Kennedy Financial Episode 50!

In episode 50, Phil and John discuss their appearance on GoldSilver.com and the deaths of Chyna (the 9th wonder of the world) and Prince. The brothers also cover Obama’s effective tax rate and the new $20 bill. The topic of the $20 bill stirred controversy last week, but most of the talking heads failed to understand the real significance of the White House and Treasury announcement.

When the Federal Reserve was first created in 1913, a $20 gold certificate could be traded for an ounce of gold to the bearer on demand. Through endless wars and social welfare programs, the Fed has caused the dollar to lose approximately 98% of its purchasing power in just over 100 years. An ounce of gold now costs over $1,200, and the president who opposed all this central banking nonsense is finally being unshackled from the worthless fiat paper he opposed.

If you know someone who is struggling with personal finance in the phony U.S. economy, then please have them contact us for FREE financial counseling.

The U.S. Economy Explained

The story of the Titanic shipwreck is a lesson about what happens when man’s hubris reaches epic proportions.  We’ve all heard the story about how the Titanic, thought to be unsinkable, sank to the bottom of the icy Atlantic on April 15, 1912.  The ship’s captain, Edward Smith, sought to impress the world with Titanic’s record maiden voyage across ‘the pond.’  Despite knowing his ship could strike an iceberg, he still ordered the record setting pace.  The Titanic did indeed strike an iceberg, and approximately 1,500 people lost their lives in an event that was totally preventable.

Like the Titanic, the U.S. economy has had a captain at the helm who is ignoring caution and the lessons of their trade.  That person is our Federal Reserve Chairman.  Unlike the Titanic though, the U.S. has two captains whose hubris will ensure our tragic ending.  In this Kennedy Financial video, we examine the last decade and witness the slow demise of an economy once thought to be ‘unsinkable.’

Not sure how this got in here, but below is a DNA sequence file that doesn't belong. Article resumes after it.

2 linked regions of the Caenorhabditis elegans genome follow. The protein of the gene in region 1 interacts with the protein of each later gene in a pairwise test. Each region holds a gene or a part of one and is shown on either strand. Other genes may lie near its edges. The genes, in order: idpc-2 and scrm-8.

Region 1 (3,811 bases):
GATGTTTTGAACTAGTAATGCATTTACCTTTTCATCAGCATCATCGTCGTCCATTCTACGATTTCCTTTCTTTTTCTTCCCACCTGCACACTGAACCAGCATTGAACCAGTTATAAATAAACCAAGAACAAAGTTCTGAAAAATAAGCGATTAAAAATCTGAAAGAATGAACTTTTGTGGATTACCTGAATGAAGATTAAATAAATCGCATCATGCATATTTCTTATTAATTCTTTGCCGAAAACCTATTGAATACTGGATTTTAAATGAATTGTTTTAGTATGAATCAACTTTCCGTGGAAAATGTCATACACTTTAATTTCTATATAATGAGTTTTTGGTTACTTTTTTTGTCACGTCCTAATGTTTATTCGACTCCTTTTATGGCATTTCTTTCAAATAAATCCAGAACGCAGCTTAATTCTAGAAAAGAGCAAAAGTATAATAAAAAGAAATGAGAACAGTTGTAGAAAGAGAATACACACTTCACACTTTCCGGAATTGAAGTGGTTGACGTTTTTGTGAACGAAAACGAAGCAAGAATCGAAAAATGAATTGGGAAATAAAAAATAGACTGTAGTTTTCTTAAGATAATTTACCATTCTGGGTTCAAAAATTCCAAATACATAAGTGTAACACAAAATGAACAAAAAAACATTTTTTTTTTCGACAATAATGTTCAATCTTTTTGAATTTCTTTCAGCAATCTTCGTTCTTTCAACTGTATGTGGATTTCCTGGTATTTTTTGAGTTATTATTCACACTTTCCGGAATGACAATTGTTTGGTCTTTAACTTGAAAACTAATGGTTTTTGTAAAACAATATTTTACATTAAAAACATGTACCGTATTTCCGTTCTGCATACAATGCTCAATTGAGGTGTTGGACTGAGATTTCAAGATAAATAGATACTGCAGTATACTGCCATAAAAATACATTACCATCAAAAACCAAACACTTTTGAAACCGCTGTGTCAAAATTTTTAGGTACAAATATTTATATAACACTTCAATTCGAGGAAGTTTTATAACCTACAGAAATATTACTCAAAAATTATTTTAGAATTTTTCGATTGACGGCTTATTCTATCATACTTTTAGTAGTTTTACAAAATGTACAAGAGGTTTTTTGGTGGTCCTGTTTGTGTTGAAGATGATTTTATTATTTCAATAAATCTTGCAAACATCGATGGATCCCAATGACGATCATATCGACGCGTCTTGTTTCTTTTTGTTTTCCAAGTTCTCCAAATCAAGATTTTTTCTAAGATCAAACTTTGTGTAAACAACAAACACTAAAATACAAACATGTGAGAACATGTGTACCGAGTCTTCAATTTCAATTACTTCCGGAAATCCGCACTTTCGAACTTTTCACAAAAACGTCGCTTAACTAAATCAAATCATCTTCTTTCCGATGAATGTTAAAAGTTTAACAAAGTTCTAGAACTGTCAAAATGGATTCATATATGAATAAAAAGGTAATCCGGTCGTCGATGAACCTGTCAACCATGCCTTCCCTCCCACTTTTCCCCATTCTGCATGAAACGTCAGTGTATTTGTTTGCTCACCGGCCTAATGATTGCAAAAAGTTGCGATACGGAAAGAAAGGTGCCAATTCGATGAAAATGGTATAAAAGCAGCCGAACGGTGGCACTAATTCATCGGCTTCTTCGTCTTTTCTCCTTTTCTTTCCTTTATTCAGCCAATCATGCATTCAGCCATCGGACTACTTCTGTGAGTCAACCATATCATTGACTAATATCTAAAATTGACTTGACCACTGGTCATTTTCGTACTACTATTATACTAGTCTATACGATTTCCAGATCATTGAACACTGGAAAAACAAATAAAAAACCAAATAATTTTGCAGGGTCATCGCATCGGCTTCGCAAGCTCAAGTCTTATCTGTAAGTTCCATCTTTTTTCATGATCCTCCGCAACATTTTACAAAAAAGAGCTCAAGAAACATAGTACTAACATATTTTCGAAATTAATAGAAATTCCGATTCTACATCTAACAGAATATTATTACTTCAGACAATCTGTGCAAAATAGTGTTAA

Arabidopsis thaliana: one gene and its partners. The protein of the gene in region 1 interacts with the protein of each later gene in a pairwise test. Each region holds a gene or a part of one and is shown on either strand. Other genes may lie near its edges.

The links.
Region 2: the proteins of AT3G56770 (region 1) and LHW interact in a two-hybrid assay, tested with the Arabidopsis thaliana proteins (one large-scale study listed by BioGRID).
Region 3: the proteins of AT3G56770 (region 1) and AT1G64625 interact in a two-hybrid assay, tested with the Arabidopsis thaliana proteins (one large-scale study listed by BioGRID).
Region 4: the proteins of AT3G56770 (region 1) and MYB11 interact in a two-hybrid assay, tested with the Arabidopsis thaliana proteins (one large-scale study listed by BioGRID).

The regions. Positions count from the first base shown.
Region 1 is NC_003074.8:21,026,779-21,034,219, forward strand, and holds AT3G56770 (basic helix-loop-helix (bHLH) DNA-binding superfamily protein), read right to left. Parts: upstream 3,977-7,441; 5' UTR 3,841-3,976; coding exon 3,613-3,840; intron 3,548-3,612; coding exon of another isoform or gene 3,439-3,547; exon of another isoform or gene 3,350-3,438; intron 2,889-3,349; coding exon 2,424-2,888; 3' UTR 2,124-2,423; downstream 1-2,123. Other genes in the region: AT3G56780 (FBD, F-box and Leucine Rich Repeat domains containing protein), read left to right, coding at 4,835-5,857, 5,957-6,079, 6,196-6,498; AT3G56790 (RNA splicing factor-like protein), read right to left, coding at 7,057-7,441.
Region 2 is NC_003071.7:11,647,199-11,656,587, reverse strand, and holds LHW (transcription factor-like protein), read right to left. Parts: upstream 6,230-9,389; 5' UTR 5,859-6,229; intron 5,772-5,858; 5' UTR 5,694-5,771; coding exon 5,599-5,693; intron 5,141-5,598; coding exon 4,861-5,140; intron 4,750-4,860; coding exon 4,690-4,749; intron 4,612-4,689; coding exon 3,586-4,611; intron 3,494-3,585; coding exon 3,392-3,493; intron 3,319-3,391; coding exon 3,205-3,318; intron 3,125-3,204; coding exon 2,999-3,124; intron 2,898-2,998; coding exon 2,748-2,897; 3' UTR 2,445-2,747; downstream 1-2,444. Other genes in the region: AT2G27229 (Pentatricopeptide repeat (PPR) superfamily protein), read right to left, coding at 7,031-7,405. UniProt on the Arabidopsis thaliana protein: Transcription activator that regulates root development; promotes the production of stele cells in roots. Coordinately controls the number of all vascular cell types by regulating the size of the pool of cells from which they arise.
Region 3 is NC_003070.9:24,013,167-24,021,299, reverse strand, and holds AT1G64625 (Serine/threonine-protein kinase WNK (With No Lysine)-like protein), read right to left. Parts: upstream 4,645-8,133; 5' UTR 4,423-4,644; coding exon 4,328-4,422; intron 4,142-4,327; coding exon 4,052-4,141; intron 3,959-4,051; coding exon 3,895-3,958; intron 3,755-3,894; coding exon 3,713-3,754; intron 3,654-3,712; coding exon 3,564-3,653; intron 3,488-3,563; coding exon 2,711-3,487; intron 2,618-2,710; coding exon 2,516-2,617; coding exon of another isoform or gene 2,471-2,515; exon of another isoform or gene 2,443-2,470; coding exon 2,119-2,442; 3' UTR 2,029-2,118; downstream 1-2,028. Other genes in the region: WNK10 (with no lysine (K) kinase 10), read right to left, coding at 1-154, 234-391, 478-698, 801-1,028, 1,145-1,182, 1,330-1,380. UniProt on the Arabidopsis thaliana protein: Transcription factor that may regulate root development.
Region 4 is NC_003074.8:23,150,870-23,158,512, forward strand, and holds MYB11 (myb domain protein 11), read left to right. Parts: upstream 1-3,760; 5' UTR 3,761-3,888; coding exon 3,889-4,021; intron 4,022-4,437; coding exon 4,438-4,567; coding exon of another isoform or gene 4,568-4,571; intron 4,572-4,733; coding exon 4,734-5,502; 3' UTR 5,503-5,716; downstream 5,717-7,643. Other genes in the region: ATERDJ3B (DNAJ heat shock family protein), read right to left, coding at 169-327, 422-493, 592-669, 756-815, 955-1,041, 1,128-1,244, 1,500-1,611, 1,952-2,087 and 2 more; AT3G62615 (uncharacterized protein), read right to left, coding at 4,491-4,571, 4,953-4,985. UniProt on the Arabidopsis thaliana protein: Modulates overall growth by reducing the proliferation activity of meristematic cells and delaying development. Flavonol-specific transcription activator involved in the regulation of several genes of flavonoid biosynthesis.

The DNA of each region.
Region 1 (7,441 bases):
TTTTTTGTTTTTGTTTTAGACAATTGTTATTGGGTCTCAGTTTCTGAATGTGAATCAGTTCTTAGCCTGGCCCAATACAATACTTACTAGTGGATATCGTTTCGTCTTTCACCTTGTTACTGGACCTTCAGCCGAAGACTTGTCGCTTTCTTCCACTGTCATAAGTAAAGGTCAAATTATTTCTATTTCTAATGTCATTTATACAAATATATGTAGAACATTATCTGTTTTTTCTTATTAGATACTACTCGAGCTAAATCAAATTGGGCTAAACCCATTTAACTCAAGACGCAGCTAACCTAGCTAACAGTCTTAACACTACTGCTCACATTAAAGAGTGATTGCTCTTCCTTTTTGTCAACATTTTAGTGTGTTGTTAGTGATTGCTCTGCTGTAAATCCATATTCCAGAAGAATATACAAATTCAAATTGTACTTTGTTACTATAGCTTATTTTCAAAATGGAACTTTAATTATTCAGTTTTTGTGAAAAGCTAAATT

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The Fed & The Challenger

Scott Nations bet.001After the failure to launch in September, I took to Twitter to challenge Fed faithful and Peter Schiff naysayer Scott Nations.  Schiff and Nations got into a heated argument in July over whether the Fed would raise interest rates in 2015.  Nations found it absurd that Schiff could suggest that not only would the Fed not raise rates, but QE4 was still on the table.  Nations asserted that Schiff made “outlandish predictions.”

I reminded Nations that viewers like me had not forgotten what he said, and there would be no rate hike in 2015.  To prove my certainty, I bet him one ounce American Silver Eagle.  Nations, not understanding the value of real money, agreed instead to make a $50 donation to the winner’s favorite charity.  Naturally, I selected a 501(c)(3) called the Ludwig Von Mises Institute.

When December arrived, the Fed shocked me by actually doing the right thing for the first time in nine years and raising the funds rate a quarter point.  But Janet Yellen instructed the public “I think it’s important not to overblow the significance of this first move.  It’s only 25 basis points. Monetary policy remains accommodative.”  Although I lost my public Twitter battle with Nations, it became clear that the Fed and Yellen were not proud or confident in their first step.

With the dawn of 2016, the Fed will need to add more rate hikes to prove that the U.S. economy can withdraw from its long-term artificial monetary stimulus.  I believe that after such a prolonged binge on this financial heroine that our zombie financial markets will come crashing back down to Earth before ever reaching their destination.  Like the Challenger space shuttle tragedy, the liftoff for Yellen and the Fed may have received applause and awe, but these sentiments will be turning to shock when their monetary policy blows up in mid-flight.

It takes character to admit when one is wrong, and I am happy to do that here.  Now that the Fed has finally made a move, the world will get to witness the full consequence of Keynesian monetary policy.  By the Fed’s second or third meeting of 2016, it should be clear that the U.S. economy can’t handle increasing rates anymore than the Challenger could handle frozen O-rings.  My $50 bet with Scott Nations was a small price to pay for admission to this upcoming spectacle.